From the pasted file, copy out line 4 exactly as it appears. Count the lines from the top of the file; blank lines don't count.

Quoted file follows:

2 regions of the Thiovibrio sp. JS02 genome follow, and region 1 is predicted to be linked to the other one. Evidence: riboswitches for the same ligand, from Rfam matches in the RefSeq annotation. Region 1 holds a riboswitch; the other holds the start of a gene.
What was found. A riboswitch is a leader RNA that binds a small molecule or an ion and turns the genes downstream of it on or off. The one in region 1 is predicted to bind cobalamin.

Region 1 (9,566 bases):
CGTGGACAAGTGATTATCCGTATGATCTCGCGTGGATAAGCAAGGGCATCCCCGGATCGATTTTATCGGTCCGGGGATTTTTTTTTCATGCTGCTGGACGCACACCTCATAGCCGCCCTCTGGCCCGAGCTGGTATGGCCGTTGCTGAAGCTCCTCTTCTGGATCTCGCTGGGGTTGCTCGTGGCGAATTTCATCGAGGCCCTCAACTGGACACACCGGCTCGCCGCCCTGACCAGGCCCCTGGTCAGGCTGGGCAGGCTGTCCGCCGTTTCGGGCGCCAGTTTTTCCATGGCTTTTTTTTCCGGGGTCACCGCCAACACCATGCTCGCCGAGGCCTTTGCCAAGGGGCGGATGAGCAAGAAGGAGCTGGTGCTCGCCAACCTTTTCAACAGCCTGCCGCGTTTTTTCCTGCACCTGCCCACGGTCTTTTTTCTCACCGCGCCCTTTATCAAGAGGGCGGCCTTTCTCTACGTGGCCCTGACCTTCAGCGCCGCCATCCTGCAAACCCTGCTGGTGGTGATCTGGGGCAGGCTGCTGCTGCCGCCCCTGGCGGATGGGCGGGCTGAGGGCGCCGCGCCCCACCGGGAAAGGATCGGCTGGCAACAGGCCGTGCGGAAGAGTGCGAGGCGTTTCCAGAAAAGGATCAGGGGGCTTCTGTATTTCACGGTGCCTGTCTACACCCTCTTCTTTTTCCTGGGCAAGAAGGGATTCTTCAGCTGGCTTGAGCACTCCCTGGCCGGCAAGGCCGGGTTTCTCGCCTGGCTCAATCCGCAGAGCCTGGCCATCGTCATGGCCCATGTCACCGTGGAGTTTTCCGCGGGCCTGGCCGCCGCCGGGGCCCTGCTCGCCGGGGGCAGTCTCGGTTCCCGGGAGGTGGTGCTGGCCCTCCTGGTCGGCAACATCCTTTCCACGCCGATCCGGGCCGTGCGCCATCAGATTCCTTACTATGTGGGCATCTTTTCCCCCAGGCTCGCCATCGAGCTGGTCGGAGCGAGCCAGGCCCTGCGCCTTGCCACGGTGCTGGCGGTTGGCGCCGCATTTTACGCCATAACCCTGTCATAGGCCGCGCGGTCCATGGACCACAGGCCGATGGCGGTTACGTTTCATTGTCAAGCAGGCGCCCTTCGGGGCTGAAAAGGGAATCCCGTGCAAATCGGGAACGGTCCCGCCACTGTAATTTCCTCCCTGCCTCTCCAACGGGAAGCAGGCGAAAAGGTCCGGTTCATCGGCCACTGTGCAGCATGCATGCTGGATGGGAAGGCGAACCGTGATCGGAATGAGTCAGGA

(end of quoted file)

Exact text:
CGTGGACAAGTGATTATCCGTATGATCTCGCGTGGATAAGCAAGGGCATCCCCGGATCGATTTTATCGGTCCGGGGATTTTTTTTTCATGCTGCTGGACGCACACCTCATAGCCGCCCTCTGGCCCGAGCTGGTATGGCCGTTGCTGAAGCTCCTCTTCTGGATCTCGCTGGGGTTGCTCGTGGCGAATTTCATCGAGGCCCTCAACTGGACACACCGGCTCGCCGCCCTGACCAGGCCCCTGGTCAGGCTGGGCAGGCTGTCCGCCGTTTCGGGCGCCAGTTTTTCCATGGCTTTTTTTTCCGGGGTCACCGCCAACACCATGCTCGCCGAGGCCTTTGCCAAGGGGCGGATGAGCAAGAAGGAGCTGGTGCTCGCCAACCTTTTCAACAGCCTGCCGCGTTTTTTCCTGCACCTGCCCACGGTCTTTTTTCTCACCGCGCCCTTTATCAAGAGGGCGGCCTTTCTCTACGTGGCCCTGACCTTCAGCGCCGCCATCCTGCAAACCCTGCTGGTGGTGATCTGGGGCAGGCTGCTGCTGCCGCCCCTGGCGGATGGGCGGGCTGAGGGCGCCGCGCCCCACCGGGAAAGGATCGGCTGGCAACAGGCCGTGCGGAAGAGTGCGAGGCGTTTCCAGAAAAGGATCAGGGGGCTTCTGTATTTCACGGTGCCTGTCTACACCCTCTTCTTTTTCCTGGGCAAGAAGGGATTCTTCAGCTGGCTTGAGCACTCCCTGGCCGGCAAGGCCGGGTTTCTCGCCTGGCTCAATCCGCAGAGCCTGGCCATCGTCATGGCCCATGTCACCGTGGAGTTTTCCGCGGGCCTGGCCGCCGCCGGGGCCCTGCTCGCCGGGGGCAGTCTCGGTTCCCGGGAGGTGGTGCTGGCCCTCCTGGTCGGCAACATCCTTTCCACGCCGATCCGGGCCGTGCGCCATCAGATTCCTTACTATGTGGGCATCTTTTCCCCCAGGCTCGCCATCGAGCTGGTCGGAGCGAGCCAGGCCCTGCGCCTTGCCACGGTGCTGGCGGTTGGCGCCGCATTTTACGCCATAACCCTGTCATAGGCCGCGCGGTCCATGGACCACAGGCCGATGGCGGTTACGTTTCATTGTCAAGCAGGCGCCCTTCGGGGCTGAAAAGGGAATCCCGTGCAAATCGGGAACGGTCCCGCCACTGTAATTTCCTCCCTGCCTCTCCAACGGGAAGCAGGCGAAAAGGTCCGGTTCATCGGCCACTGTGCAGCATGCATGCTGGATGGGAAGGCGAACCGTGATCGGAATGAGTCAGGA